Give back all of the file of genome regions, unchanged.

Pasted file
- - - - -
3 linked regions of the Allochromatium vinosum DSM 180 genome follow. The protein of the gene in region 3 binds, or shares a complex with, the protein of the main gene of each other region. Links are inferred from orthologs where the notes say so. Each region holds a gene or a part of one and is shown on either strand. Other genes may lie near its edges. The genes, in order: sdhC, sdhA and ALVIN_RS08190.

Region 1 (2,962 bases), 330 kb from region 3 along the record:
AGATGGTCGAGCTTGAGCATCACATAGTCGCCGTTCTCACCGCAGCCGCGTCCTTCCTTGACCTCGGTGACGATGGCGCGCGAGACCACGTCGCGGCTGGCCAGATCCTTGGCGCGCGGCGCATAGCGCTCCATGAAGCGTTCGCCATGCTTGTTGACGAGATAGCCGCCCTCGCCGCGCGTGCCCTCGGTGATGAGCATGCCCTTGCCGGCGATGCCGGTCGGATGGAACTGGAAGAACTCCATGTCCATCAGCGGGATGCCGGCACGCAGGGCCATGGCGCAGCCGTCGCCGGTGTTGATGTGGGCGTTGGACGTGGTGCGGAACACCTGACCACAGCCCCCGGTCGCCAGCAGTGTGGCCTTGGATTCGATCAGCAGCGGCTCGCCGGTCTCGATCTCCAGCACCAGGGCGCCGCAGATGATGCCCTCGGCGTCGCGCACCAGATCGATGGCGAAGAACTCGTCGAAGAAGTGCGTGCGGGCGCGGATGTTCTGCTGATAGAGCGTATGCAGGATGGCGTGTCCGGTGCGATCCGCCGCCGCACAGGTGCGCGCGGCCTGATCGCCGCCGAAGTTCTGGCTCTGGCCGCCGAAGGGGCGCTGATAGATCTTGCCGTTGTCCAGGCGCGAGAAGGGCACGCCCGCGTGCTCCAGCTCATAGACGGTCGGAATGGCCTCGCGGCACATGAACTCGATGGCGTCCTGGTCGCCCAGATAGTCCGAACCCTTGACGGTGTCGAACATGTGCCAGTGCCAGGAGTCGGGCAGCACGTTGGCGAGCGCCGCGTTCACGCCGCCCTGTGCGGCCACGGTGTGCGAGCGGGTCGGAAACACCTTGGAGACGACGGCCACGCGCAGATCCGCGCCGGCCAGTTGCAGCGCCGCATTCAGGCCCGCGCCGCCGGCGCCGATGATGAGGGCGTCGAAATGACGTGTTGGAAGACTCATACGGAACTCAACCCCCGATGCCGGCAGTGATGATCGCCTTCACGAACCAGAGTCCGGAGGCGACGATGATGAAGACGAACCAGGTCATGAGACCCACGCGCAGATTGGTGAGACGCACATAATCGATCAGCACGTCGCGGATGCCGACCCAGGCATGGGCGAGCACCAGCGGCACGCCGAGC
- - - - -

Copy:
3 linked regions of the Allochromatium vinosum DSM 180 genome follow. The protein of the gene in region 3 binds, or shares a complex with, the protein of the main gene of each other region. Links are inferred from orthologs where the notes say so. Each region holds a gene or a part of one and is shown on either strand. Other genes may lie near its edges. The genes, in order: sdhC, sdhA and ALVIN_RS08190.

Region 1 (2,962 bases), 330 kb from region 3 along the record:
AGATGGTCGAGCTTGAGCATCACATAGTCGCCGTTCTCACCGCAGCCGCGTCCTTCCTTGACCTCGGTGACGATGGCGCGCGAGACCACGTCGCGGCTGGCCAGATCCTTGGCGCGCGGCGCATAGCGCTCCATGAAGCGTTCGCCATGCTTGTTGACGAGATAGCCGCCCTCGCCGCGCGTGCCCTCGGTGATGAGCATGCCCTTGCCGGCGATGCCGGTCGGATGGAACTGGAAGAACTCCATGTCCATCAGCGGGATGCCGGCACGCAGGGCCATGGCGCAGCCGTCGCCGGTGTTGATGTGGGCGTTGGACGTGGTGCGGAACACCTGACCACAGCCCCCGGTCGCCAGCAGTGTGGCCTTGGATTCGATCAGCAGCGGCTCGCCGGTCTCGATCTCCAGCACCAGGGCGCCGCAGATGATGCCCTCGGCGTCGCGCACCAGATCGATGGCGAAGAACTCGTCGAAGAAGTGCGTGCGGGCGCGGATGTTCTGCTGATAGAGCGTATGCAGGATGGCGTGTCCGGTGCGATCCGCCGCCGCACAGGTGCGCGCGGCCTGATCGCCGCCGAAGTTCTGGCTCTGGCCGCCGAAGGGGCGCTGATAGATCTTGCCGTTGTCCAGGCGCGAGAAGGGCACGCCCGCGTGCTCCAGCTCATAGACGGTCGGAATGGCCTCGCGGCACATGAACTCGATGGCGTCCTGGTCGCCCAGATAGTCCGAACCCTTGACGGTGTCGAACATGTGCCAGTGCCAGGAGTCGGGCAGCACGTTGGCGAGCGCCGCGTTCACGCCGCCCTGTGCGGCCACGGTGTGCGAGCGGGTCGGAAACACCTTGGAGACGACGGCCACGCGCAGATCCGCGCCGGCCAGTTGCAGCGCCGCATTCAGGCCCGCGCCGCCGGCGCCGATGATGAGGGCGTCGAAATGACGTGTTGGAAGACTCATACGGAACTCAACCCCCGATGCCGGCAGTGATGATCGCCTTCACGAACCAGAGTCCGGAGGCGACGATGATGAAGACGAACCAGGTCATGAGACCCACGCGCAGATTGGTGAGACGCACATAATCGATCAGCACGTCGCGGATGCCGACCCAGGCATGGGCGAGCACCAGCGGCACGCCGAGC